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A new Greenpeace campaign is committed to drawing awareness to Facebook’s reliance on non-renewable sources. The campaign is centered around the idea that the company’s data center in Prineville, Oregon will depend partially on energy derived from coal. The center has not yet been completed, but Facebook has already reacted to the Greenpeace campaign.
The company states that the location for their new facility was carefully chosen so that they could rely on the climate to keep the center cool, and not be forced to install energy-guzzling mechanical chillers. They claim the building will be LEED Gold certified, and will rely on recycled water to power an evaporative cooling system. In addressing the issue of coal, Facebook claims to be at the mercy of their power provider. They say that: “electrons powering that data center are produced by the various sources (e.g. hydro, natural gas, coal, geothermal, nuclear, etc.) the provider uses in proportions similar to the mix of sources used.”
The power provider for the Oregon facility, “Pacific Power, has an energy mix that is weighted slightly more toward coal than the national average,” according to their official Greenpeace response. Facebook claims that Pacific Power’s long-term plan will move away from coal.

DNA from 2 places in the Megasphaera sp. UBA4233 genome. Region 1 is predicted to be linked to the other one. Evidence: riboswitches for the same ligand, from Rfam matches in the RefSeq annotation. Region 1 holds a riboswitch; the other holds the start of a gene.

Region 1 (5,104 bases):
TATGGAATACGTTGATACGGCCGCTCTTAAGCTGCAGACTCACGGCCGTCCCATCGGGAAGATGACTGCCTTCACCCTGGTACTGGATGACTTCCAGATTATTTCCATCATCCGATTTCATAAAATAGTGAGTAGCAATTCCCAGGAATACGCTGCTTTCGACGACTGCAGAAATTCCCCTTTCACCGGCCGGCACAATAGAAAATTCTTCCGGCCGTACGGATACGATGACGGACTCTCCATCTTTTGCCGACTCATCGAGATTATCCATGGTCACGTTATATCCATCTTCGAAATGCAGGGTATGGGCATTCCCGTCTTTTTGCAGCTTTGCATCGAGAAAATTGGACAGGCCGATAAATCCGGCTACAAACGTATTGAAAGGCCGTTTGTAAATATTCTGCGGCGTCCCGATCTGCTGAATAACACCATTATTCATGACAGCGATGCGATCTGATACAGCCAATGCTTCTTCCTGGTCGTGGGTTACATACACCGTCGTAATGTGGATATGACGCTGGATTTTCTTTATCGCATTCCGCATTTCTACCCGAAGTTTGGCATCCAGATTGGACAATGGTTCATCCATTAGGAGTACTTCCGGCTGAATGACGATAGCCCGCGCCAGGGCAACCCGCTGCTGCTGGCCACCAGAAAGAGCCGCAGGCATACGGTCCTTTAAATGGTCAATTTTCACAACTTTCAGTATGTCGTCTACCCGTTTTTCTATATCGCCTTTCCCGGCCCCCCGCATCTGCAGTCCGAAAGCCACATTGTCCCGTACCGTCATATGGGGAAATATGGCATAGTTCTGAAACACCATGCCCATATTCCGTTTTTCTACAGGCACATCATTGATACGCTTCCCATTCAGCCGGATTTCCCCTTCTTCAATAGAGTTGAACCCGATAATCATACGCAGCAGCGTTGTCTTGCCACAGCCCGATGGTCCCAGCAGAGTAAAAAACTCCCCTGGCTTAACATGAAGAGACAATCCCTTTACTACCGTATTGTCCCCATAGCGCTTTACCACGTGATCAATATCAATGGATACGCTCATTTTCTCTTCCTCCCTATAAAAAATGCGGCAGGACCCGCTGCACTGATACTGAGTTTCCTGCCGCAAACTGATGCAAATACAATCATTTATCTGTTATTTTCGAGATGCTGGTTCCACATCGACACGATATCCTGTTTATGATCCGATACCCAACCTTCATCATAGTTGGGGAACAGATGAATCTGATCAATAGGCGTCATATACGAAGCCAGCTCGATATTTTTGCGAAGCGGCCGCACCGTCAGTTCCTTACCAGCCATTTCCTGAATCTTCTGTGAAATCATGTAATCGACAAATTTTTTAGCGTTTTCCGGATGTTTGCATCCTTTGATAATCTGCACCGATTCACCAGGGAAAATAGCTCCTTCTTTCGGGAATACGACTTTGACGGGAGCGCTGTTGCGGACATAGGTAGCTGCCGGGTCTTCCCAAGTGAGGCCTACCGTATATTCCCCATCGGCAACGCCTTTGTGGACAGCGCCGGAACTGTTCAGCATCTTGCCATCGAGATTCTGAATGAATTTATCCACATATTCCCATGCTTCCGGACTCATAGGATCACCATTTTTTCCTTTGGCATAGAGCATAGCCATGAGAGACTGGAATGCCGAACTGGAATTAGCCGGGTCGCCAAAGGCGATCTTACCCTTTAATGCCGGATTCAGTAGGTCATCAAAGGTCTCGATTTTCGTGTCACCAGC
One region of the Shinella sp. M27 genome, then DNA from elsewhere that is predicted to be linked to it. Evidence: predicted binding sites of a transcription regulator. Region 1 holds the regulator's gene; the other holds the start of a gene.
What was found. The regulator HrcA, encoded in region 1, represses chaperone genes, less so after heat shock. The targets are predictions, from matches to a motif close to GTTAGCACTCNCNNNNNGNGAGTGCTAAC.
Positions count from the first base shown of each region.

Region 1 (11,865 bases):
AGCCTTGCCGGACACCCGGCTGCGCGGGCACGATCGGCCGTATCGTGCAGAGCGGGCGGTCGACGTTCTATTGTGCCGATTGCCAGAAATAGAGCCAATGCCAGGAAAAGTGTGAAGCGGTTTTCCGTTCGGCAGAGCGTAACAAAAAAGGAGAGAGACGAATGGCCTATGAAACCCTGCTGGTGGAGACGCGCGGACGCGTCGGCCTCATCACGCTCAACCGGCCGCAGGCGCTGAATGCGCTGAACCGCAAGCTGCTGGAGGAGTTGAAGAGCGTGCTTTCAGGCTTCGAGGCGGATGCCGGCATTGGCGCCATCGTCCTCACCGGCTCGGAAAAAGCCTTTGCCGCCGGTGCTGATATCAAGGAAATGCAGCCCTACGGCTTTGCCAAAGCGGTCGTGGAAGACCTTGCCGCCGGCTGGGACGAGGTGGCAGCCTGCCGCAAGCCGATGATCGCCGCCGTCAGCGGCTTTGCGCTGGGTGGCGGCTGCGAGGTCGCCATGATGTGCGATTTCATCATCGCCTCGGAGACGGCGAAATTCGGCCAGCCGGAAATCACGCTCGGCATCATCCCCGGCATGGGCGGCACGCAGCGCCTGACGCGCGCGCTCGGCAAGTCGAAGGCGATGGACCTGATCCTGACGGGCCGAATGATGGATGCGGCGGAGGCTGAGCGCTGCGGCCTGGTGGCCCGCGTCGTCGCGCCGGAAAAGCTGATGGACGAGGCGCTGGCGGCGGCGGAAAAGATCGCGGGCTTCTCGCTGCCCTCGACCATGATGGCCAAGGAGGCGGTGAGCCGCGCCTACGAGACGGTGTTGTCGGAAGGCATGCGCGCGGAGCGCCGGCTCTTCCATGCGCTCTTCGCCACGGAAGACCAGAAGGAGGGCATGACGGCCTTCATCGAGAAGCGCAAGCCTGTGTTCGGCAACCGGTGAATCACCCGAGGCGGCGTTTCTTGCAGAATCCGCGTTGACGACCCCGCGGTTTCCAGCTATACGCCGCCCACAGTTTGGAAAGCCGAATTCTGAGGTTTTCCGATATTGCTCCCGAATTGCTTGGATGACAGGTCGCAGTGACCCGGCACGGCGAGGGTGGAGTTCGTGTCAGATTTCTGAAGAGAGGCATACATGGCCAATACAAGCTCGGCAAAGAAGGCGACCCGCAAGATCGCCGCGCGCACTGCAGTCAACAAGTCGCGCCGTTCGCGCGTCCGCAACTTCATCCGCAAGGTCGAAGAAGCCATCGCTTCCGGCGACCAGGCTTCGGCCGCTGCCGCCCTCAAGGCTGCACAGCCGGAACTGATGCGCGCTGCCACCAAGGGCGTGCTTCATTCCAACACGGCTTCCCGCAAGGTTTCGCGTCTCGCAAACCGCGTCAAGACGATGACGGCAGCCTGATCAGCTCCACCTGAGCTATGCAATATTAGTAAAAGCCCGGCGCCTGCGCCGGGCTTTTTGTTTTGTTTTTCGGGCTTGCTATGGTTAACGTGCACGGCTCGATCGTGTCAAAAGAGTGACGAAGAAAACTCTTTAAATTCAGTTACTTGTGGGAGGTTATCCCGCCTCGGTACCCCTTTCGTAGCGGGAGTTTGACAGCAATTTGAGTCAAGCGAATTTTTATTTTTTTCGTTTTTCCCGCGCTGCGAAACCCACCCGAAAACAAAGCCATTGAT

The company has long claimed to be a proud supporter of sustainability, but many are still not impressed with the measures they plan to take in Prineville.
The Greenpeace initiative is just one of many drawing attention to the energy usage of major companies, and is a good example of consumer awareness playing an important role in how businesses power up. Increasingly, citizens are asking companies to consider the triple bottom line: people, profit, and the planet. By calling out to companies to reduce their greenhouse gas emissions, we can ensure that they do their part to limit their negative impact on the environment.
Join the Greenpeace Facebook group.
Read the list of the Enivornmental Protection Agency (EPA) National Top 50 Green Power Partnership Businesses.